This coming Thursday, the President will mark his 100th day in office with a trip to Georgia, notably, where he`s holding a rally. And he added his first overseas trip to his calendar. The White House says he`ll be heading over to the U.K. in June.
This weekend, the President may do something no modern U.S. leader has he is expected to declare that the United States regards the killing of a million and a half Armenians by the Turks to be a genocide. Tomorrow is the 106th anniversary of the start of the Armenian massacre.
With that, let`s bring in our leadoff guests on this Friday night. Jonathan Lemire, White House reporter for the Associated Press. Susan Page veteran journalist, best-selling author, and USA Today Washington Bureau Chief. Importantly, her newest book just out is "Madam Speaker, Nancy Pelosi and the Lessons of Power." And Dr. Kavita Patel back with us, Clinical physician former senior policy aide during the Obama administration. She is for good reason among our public health experts, additionally, a nonresident Fellow at Brookings.
And Doctor, indeed, I`d like to begin with you in light of this decision to open back up, J&J. inoculations. Your opinion of the decision, your opinion of the pause? And what advice would you give patients who may have hesitancy?
DR. KAVITA PATEL, FMR. OBAMA WHITE HOUSE AIDE TO VALERIE JARRETT: Yes, Brian, it`s three great questions. First one, I think this was the exact right outcome. Offering, again, to allow for anyone over the age of 18 to have this access to a one dose highly effective vaccine.
Number two, on the comment about the pause, I think Dr. Fauci, as usual is correct to underscore that the pause should give people kind of confidence that the system is working, there`s a rigorous process. I`m just seeing what`s happening in the real world, Brian, and the pause is made people think, well, if it paused for six cases, and they`re saying it`s extremely rare, aren`t they hiding more? Isn`t there more behind this story. So it does set us back a little bit.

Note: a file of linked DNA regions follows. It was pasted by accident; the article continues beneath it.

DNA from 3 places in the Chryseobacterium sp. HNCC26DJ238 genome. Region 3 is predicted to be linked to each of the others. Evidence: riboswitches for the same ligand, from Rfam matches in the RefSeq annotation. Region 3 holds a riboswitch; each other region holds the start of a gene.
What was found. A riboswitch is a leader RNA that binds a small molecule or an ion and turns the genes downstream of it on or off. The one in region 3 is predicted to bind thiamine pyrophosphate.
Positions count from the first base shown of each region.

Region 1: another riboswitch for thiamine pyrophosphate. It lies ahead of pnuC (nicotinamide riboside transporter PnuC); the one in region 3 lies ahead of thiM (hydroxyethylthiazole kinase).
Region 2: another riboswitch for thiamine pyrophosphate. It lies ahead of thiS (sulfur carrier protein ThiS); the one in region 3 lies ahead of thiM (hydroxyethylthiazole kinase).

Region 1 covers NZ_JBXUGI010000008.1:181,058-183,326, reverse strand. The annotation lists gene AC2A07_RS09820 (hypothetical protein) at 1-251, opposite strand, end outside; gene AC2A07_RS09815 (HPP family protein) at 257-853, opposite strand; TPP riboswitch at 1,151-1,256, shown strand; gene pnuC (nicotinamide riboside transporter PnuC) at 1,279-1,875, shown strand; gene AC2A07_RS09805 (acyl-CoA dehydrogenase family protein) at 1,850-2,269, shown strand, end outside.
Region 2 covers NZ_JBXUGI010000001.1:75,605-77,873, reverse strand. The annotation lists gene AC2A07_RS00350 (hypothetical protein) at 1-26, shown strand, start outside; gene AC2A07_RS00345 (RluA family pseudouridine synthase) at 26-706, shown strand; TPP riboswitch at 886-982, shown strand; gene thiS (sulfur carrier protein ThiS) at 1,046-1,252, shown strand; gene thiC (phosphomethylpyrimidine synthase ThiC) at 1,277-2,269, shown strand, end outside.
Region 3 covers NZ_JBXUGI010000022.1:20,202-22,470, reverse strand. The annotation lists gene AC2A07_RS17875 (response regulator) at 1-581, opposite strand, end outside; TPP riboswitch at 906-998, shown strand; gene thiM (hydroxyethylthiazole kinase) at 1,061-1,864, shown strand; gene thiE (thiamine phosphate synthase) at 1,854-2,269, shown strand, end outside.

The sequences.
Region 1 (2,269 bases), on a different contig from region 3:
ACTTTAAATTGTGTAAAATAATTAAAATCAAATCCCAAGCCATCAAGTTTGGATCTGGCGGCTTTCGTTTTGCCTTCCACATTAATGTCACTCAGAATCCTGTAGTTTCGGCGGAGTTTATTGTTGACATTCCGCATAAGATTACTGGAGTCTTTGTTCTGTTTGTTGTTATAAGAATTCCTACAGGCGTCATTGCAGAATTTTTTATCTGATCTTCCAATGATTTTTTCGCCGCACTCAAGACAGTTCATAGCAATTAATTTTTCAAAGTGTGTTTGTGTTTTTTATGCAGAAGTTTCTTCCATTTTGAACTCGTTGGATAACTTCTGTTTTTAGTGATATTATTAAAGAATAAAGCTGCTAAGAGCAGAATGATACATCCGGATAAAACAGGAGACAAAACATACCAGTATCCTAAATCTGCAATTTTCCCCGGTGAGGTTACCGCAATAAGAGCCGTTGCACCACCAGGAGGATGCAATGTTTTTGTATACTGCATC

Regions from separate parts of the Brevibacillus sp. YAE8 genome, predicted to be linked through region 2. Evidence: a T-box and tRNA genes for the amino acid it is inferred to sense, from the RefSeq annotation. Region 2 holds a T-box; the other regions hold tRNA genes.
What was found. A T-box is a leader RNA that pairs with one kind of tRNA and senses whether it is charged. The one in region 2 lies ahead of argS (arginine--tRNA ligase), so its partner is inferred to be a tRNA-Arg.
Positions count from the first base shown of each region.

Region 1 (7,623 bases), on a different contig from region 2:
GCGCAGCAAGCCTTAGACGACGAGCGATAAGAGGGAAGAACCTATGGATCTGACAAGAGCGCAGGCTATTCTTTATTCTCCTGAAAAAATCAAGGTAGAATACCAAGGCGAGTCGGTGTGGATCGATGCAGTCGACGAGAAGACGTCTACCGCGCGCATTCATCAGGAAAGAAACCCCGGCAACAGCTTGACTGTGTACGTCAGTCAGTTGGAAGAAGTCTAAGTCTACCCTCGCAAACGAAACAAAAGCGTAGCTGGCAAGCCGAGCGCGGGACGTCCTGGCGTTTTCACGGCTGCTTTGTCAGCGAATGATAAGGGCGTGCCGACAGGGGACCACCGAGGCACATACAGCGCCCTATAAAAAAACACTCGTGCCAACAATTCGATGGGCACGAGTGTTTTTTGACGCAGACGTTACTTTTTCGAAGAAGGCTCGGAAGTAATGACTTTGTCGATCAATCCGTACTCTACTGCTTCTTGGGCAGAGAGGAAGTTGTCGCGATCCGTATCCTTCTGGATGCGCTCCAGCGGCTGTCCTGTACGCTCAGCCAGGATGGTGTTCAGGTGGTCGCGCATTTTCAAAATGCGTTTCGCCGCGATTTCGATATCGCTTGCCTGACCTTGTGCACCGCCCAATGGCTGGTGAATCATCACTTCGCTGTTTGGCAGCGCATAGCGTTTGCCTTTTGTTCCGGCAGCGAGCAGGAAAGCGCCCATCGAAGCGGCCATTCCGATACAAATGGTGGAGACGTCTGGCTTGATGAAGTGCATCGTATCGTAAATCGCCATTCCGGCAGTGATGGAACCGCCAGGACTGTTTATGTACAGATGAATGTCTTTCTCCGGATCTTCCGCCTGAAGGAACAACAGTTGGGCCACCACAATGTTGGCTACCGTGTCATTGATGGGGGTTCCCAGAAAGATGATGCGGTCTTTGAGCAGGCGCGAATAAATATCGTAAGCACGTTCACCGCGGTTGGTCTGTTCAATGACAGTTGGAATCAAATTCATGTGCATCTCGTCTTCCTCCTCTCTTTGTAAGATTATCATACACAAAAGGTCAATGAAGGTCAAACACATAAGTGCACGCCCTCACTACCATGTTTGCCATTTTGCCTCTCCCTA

And then on the third point, we`re really in a fortunate situation where we`re going to have choices. So, when I talk to patients, it really is around those circumstances. If you have a choice, given what we know, and we haven`t seen the exact wordings of these clinical warnings, Brian, it`s going to be very hard to give young women the kind of choice to first have J&J if they do have access to the other two vaccines for which we do not have these associated risks under the age of 50, women, possibly men as well. So, that`s where I think the concern I have is.
But I do feel very strongly that this is a highly effective vaccine. And the CDC data today showed that modeling to reinforce, as you pointed out, the benefit, far outweighs the risk. And so, that`s the real kind of counseling that we need to do. But we don`t have a lot of time, we`ve got to get vaccines.
And the group that is rising in the greatest proportion of the incidence of new cases in the last eight weeks, are women aged 18 to 29. So that`s exactly the demographic that has been at the center of this issue with the pause. They`re the ones that we need to reach. And they`re the ones that we need to convince that there is a safe and effective vaccine that they should have access to tomorrow.
WILLIAMS: Indeed, and thank you for that.
Jonathan Lemire, over to your beat and how it intersects with this conversation. Has there been a migration? Are we in the midst of it in the thinking of the Biden administration? Has anyone talked about rewarding the public, and here I`m talking about mask mandates, and especially outdoor mask mandates. Rewarding citizens for good behavior, ie, following the rules getting vaccinated? Should there be for them a light at the end of the tunnel, which could also help with hesitancy?